Cyclists launched their functional art in Link Creek. photo courtesy Black Butte Eco Bikers
Cyclists launched their functional art in Link Creek. photo courtesy Black Butte Eco Bikers
This was the 4th season for Heather Walden to take her Sisters Country kids out on what she calls “One part biking, one part nature watching and one part art creating” — exploration from Camp Sherman to Suttle Lake and back.

She had a thousand ideas swimming around in her head for new and exciting ways to present opportunities to her bikers for exploring their beautiful surroundings. One way was to help out in a survey of local bumblebees. This would be a wonderful way to bring kids closer to the nature of their land and obtain a good idea of how our local bumblebees were doing.

Then came March and COVID-19. Walden was about to throw in the towel for the year. But one of her faithful volunteers, the father of one of her regular bikers, Matt Middlestetter, reached out and made some suggestions. Then a mom, another faithful follower of the bikers, got them all together to discuss the Oregon Health Authority’s guidelines for summer day camps, and ideas began to flow.

And, according to Walden, this was the outcome:

“The kids have all been wonderful and the parents all very supportive as well. We wore masks and had hand sanitizer spray. We reduced the hours and split the group into two smaller groups every other week. The previous year we had discussed splitting the group up, so it was already in the plan for this season.”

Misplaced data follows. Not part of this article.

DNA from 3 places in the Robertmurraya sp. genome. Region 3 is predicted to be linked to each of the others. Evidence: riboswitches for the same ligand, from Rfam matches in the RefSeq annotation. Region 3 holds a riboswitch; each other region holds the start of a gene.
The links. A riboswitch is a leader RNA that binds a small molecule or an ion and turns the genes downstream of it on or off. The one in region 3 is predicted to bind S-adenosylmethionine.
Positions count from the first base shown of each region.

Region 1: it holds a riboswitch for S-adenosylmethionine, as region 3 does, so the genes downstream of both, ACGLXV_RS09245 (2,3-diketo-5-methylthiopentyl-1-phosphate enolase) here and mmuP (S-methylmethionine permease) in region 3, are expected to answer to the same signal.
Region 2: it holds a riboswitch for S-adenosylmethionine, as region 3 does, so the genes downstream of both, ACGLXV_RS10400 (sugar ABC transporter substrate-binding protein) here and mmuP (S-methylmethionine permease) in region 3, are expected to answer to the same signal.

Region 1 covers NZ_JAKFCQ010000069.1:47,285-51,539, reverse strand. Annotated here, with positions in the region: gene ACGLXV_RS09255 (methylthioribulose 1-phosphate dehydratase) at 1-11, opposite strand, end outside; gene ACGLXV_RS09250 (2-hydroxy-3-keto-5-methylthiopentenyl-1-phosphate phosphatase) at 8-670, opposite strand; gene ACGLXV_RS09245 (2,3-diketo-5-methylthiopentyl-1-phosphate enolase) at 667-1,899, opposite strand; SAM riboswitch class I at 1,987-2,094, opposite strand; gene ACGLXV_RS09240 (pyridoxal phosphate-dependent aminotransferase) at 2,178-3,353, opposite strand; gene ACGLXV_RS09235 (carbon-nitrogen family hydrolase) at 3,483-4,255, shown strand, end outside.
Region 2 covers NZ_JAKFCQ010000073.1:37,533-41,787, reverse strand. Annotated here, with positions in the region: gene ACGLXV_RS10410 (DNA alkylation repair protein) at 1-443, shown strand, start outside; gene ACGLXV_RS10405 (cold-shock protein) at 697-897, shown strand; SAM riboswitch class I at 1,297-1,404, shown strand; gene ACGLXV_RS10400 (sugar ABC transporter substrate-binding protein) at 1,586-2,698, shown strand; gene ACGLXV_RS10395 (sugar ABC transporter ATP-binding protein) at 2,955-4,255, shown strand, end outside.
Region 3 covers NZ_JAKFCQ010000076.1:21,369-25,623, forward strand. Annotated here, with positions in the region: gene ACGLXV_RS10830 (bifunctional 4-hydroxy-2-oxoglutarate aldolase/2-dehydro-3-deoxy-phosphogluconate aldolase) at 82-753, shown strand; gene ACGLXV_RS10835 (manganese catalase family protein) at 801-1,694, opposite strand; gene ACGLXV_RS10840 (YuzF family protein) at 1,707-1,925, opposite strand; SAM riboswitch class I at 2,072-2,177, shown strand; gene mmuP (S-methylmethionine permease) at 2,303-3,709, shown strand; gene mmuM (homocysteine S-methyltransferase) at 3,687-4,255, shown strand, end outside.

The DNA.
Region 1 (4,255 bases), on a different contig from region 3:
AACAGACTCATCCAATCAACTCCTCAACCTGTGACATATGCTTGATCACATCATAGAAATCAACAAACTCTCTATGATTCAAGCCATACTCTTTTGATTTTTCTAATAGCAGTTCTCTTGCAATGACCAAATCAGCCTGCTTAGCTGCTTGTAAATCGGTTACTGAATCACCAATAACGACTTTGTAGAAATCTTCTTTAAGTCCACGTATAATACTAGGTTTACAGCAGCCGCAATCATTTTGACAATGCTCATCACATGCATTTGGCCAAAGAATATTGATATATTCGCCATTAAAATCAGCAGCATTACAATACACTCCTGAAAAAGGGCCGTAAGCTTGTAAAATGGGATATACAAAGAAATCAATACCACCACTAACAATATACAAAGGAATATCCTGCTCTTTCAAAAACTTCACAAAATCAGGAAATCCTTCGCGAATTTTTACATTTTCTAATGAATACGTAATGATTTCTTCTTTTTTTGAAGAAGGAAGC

And away they went.

One week they had the younger group, “regular” program, and the next week was the group of older boys that Walden named “The Advanced JR Trail Masters Team.” 

Many of the older kids had outgrown the basic simplicity of the program to explore nature, learn about butterflies and noxious weeds, and visit the landfill transfer center to learn about the recycle programs.

Walden observed, “They had all become quite good at riding and were more interested in the art of mountain biking. They all nicknamed it Bike Camp. They loved the summer memories of riding bikes with friends and swimming at Suttle Lake and all the various art projects we had made at the lake. All kids love art! The kids’ all-time favorite is making boats out of natural materials and then racing the boats in the creek.”

Since Walden and her volunteers wanted to keep the kids riding and exploring into nature, it became clear that in the coming years they would be old enough to organize rides with friends themselves. So they focused on teaching them how to read maps and understand trails to evaluate the routes before riding, along with enforcing the need for all the safety gear in their packs before heading out into the forest.

“Wow! They loved it — and wanted more,” Walden said.

The regular program for the younger kids ran this summer with fewer kids. They had a great introduction to mountain biking and the pace was slower, with many stops to rest and discuss the natural habitats along the way to Suttle Lake.

One of the real pluses of the program was the young cyclists being able to observe the impact campers have on the area, and the reasons why it’s so important to “Leave No Trace” when out in nature. To make this stop even more fun, the kids have hidden a geocache near this campsite and named it, “Leave No Trace,” and they love to let the new kids in the biking program find it.

To learn more about Black Butte Eco Bike Explorers visit